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Intraspecific Effects I.

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Presentation on theme: "Intraspecific Effects I."— Presentation transcript:

1 Intraspecific Effects I.
So far, we have assumed that: Individuals have no effects on each other Resources are unlimited Sometimes these assumptions are justified, but often they are not. Intraspecific competition: When individuals of the same species interfere with each other either directly or through preemptive use of resources

2 Characteristics of Intraspecific Competition
The ultimate effect is a decrease in either reproduction or survival (decrease in the contribution to the next generation).

3 Characteristics of Intraspecific Competition
The resource for which individuals are competing must be in short supply. Competing individuals are inherently equivalent (e.g., circumstances, more than individual differences, determines who “wins”).

4 Characteristics of Intraspecific Competition
The effects of intra-specific competition are density dependent. Density dependence: The greater the number of individuals, the greater the probability any given individual will be adversely affected.

5 Density dependence Not all DD effects are a result of intra-specific
competition. They can arise from other processes such as inter-specific competition. Density dependence tends to regulate population size.

6 Scramble and Contest Competition
These are the theoretical extremes originally proposed by the ecologist A.J. Nicholson in 1954. Scramble: All individuals get an equal share of resources Contest: A few “winners” get all the resources, the remaining individuals get nothing.

7 Scramble competition (From Begon et al. 1996)

8 Size-Symmetric Competition in Plants
This is the equivalent of scramble competition in animals Also known as two-sided competition Resources are utilized in proportion to an individual plant’s size Example: soil nutrients are usually taken up in a size-symmetric manner

9 Contest Competition (From Begon et al. 1996)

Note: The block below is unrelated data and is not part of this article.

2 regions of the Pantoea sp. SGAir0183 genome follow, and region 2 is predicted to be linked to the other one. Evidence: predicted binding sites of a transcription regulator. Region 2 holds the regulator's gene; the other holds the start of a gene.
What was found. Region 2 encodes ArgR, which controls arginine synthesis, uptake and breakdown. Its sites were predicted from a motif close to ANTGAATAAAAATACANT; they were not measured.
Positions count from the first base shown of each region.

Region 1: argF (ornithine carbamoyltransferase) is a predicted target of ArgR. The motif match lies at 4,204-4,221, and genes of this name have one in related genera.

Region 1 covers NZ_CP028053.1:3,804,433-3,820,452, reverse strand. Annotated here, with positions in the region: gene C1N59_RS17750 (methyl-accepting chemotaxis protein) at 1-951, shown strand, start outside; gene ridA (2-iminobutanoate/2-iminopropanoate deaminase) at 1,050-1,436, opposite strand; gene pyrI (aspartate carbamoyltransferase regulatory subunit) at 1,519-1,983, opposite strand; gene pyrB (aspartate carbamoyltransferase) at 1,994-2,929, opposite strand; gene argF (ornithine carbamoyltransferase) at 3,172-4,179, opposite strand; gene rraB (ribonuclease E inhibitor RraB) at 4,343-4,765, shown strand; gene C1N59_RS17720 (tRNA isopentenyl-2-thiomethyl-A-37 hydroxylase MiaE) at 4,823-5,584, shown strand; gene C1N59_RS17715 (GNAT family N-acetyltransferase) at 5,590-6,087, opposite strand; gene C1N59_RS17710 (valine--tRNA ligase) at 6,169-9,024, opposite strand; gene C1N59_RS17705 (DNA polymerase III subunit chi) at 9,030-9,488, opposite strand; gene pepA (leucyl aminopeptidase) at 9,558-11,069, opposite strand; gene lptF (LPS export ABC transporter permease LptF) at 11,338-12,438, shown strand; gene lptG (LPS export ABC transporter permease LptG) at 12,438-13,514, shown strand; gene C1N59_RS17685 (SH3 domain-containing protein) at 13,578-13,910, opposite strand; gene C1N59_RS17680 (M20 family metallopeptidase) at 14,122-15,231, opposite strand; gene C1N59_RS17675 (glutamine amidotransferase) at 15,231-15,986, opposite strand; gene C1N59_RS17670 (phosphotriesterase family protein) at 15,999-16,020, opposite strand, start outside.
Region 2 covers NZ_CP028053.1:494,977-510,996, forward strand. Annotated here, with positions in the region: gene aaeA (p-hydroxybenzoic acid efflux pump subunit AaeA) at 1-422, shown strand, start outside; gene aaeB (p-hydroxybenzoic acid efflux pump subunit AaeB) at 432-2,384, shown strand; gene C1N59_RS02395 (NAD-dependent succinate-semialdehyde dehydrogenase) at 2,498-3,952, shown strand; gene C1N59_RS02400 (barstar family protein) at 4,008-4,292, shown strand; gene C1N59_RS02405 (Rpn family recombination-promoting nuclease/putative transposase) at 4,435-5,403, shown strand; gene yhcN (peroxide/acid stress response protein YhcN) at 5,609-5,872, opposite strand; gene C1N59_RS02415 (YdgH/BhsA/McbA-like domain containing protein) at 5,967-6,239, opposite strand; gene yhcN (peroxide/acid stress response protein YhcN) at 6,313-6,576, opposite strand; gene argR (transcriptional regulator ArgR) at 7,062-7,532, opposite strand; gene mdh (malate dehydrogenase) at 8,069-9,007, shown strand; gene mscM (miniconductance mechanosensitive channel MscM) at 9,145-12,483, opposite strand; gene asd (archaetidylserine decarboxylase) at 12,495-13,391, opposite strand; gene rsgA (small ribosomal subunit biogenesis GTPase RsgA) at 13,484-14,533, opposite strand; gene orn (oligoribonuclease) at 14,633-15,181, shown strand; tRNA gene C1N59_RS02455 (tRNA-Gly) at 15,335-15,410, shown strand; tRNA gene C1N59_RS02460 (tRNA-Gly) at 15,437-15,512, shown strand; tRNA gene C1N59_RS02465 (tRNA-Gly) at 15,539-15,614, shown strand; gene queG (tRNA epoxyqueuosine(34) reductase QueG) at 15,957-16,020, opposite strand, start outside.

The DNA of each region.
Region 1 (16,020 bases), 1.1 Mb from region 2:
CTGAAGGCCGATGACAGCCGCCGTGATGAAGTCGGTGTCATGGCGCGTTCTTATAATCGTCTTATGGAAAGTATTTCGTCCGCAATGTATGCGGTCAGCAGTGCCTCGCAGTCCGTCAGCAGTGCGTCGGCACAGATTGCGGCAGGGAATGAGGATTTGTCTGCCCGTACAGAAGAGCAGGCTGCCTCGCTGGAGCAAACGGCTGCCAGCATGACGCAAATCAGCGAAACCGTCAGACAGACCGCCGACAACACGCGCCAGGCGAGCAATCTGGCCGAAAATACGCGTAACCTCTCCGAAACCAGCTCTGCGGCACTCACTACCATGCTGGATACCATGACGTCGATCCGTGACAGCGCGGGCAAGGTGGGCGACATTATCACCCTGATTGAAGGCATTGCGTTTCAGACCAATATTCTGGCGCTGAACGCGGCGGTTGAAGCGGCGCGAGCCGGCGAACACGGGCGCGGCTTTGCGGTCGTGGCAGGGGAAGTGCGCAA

10 Size-Asymmetric Competition in Plants
Equivalent to contest competition in animals Also known as one-sided competition Resources are disproportionately used by larger individuals Example: light is often taken up in a size- asymmetric manner: the bigger plant gets most or all, smaller plant dies

11 Are these extremes reasonable?
Probably not. However, illustrate the range of possible responses by real individuals.

12 Intraspecific Competition in Plants
Law of constant final yield This is a form of intraspecific competition Survival is not decreased, but plant size, and reproductive output, are affected. This relationship compares plots of different densities at a single instant of time; it is not a dynamic process.

13 Self-thinning in plants
As plants grow in size, density-dependent mortality may start to occur. This is a dynamic process known as self-thinning

14 The -4/3 Thinning Law (From Silvertown and Charlesworth 2001)

15 The -4/3 Thinning Law (Silvertown and Charlesworth 2001)

16 Size Hierarchies Under Crowded Conditions
In both plants and animals, dense populations tend to lead to many small individuals but only a few large ones. This is a result of intra-specific competition and can occur even if all organisms start out the same size initially.

17 Size Distributions: Examples
(Silvertown and Charlesworth 2001)

18 Size Distributions: Examples
(Vandermeer and Goldberg 2003)

19 Review Intraspecific competition is characterized by four conditions:
Decrease in demographic rates With increasing density A critical resource must be in Limiting supply 3. Individuals are inherently equivalent 4. The effects of intraspecific competition are density dependent.

20 Review Density dependence tends to regulate population size.
Two forms of intraspecific competition are scramble competition and contest competition in plants These are equivalent to size symmetric and size asymmetric in plants

21 Review In plants, the Law of Constant Final Yield
describes a pattern of decreasing size and reproduction, but no mortality, with increasing density At a certain threshold, mortality will increase This process is known as Self-Thinning The slope of the relationship is generally described by -3/2 or -4/3

22 Review Self-thinning usually is called the -3/2 thinning
law or the -4/3 thinning law Intraspecific competition in both plants and animals leads to size hierarchies

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